Walk into any room full of people and we all judge. It’s human nature and we all make judgments every day. From job interviews to the new guy in accounts, to the person in the shop or walking in the park

So, what were you thinking when you see these 2 photos?

Are you pitting the woman on the right for losing her hair from the chemo to the blonde woman on the left?

Actually, these are photos of me and what if I told you, I was unwell in both photos for totally different reasons?

 

What’s your thoughts now?

What you can’t see on the left is that my anxiety has increased, and I had been diagnosed with depression.  An illness I have had many times & for quite a lot of my adult life.

So why am I sharing this with you?

My cancer story taught me a whole lot more than dealing with chemo and being bald. We all have issues of one sort or another and by not living on what can sometimes feel like an emotional island all by ourselves, we can actually work with our issues and have a much better life than we might have felt possible.

 

Why does this matter and how is it relevant to the workplace or social gathering?

I want to raise awareness that you can’t see when someone is struggling internally. They may look normal & may not show signs outwardly that not all is ok!

 

Don’t judge a book by its cover

We’ve all heard the saying and have gone on to read the book with the unengaging cover to find the wonders of the word and imagination inside.

So why when we all will walk into a room (in person or virtual) we make judgment about someone in there.  That judgment becomes fact in our head, so we are really surprised when that person does something unexpected …. from our belief of them.  I’ll admit, I’ve done it myself.

Have I been judged on the way I look – too right!  I remember being told multiple times in my early twenties, that I would never be taken seriously or have credibility in my career as I was blonde and large chested.  Similar was said for my romantic relationships and I was ‘jokingly’ referred to as a bimbo.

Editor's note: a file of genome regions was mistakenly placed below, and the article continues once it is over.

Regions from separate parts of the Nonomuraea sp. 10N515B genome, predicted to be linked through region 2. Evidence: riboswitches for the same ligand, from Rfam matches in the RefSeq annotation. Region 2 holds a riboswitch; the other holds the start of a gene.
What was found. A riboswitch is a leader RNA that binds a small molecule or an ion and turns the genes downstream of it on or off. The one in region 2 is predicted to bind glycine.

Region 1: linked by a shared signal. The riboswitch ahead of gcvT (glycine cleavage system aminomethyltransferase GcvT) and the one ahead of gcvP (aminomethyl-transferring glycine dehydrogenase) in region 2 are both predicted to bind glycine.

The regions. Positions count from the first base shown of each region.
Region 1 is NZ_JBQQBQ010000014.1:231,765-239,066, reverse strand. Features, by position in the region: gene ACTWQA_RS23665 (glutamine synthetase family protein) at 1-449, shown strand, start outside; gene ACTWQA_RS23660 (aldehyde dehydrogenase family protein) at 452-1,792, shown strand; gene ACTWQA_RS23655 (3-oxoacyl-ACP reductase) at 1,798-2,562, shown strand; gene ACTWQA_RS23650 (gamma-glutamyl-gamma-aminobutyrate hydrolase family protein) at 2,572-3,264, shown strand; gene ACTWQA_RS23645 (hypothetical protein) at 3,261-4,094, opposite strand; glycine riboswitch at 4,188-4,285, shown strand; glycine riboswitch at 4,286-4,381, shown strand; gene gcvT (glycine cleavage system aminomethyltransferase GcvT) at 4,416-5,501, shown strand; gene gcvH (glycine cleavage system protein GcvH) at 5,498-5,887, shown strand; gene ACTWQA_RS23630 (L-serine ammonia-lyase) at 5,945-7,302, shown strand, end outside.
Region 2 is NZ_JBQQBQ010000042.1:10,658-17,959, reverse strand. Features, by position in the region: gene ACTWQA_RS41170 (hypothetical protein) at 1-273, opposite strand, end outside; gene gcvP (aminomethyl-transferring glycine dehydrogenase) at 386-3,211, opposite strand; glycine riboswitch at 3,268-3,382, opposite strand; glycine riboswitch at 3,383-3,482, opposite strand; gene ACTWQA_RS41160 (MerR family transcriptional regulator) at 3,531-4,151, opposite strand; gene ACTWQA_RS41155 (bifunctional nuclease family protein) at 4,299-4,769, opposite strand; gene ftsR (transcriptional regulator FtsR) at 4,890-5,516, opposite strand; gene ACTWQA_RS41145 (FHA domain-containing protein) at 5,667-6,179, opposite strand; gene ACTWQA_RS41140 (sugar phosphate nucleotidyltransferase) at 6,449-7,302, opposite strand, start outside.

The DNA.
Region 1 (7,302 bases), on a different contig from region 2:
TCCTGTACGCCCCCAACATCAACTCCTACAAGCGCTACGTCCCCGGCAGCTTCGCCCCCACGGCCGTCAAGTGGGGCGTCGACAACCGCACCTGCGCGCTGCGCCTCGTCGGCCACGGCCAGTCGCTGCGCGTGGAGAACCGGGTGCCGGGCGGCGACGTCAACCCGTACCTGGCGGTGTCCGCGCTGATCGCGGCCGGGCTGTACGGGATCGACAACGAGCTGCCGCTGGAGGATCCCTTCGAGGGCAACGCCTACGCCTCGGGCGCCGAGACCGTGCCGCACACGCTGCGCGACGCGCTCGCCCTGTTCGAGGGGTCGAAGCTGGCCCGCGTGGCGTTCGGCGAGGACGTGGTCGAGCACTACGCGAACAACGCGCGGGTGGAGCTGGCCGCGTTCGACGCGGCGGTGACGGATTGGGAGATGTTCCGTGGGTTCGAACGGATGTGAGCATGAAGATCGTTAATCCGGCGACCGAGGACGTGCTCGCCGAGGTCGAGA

The impact

Whilst some comments are said in jest, when mature people those in senior positions or close to you (family and friends) say these things, you can’t help becoming very self-conscious.

For me, along with other opinionated comments, my self-esteem became quite low.  I used to question my ability, my relationships and stifled who I was and my humour.  In turn this led to anxiety, which when heightened, and I wasn’t unable to manage it would spiral into depression.

When this happened, I would withdraw, become quiet and on edge and as you can imagine I was judged again for differing reasons.

 

Why do we judge

There are many reasons we judge others

  • To feel better about ourselves as we are lacking self-acceptance and self-love
  • Learned behaviour. Sometimes passed down from generation to generation.
  • Other people’s perception and experiences that we get influenced by
  • Some may judge to reinforce our own feelings of being inferior and not good enough

 

How do we stop

Literally by asking our self where this judgment comes from? Is it factual?

If someone we know does not seem to be their normal self – seek to understand!

Start a conversation with them. It can be as simple as asking if they fancy a walk or meeting up for a cuppa. Just don’t assume that a person has a network of people that they will talk to. It’s not easy to share, even to your loved ones – believe me!

Remember we see and hear how someone is on their outside, what we don’t see is what is happening internally and most definitely what they have had to deal with.

By getting a better understanding of someone we soon begin to realise that we only see and judge people by our own view and experience of the world.  This can be just as enlightening and develop us as that book with the poor cover.

 

Photos by my friend (2016) and my Mum (2017), whilst having chemotherapy.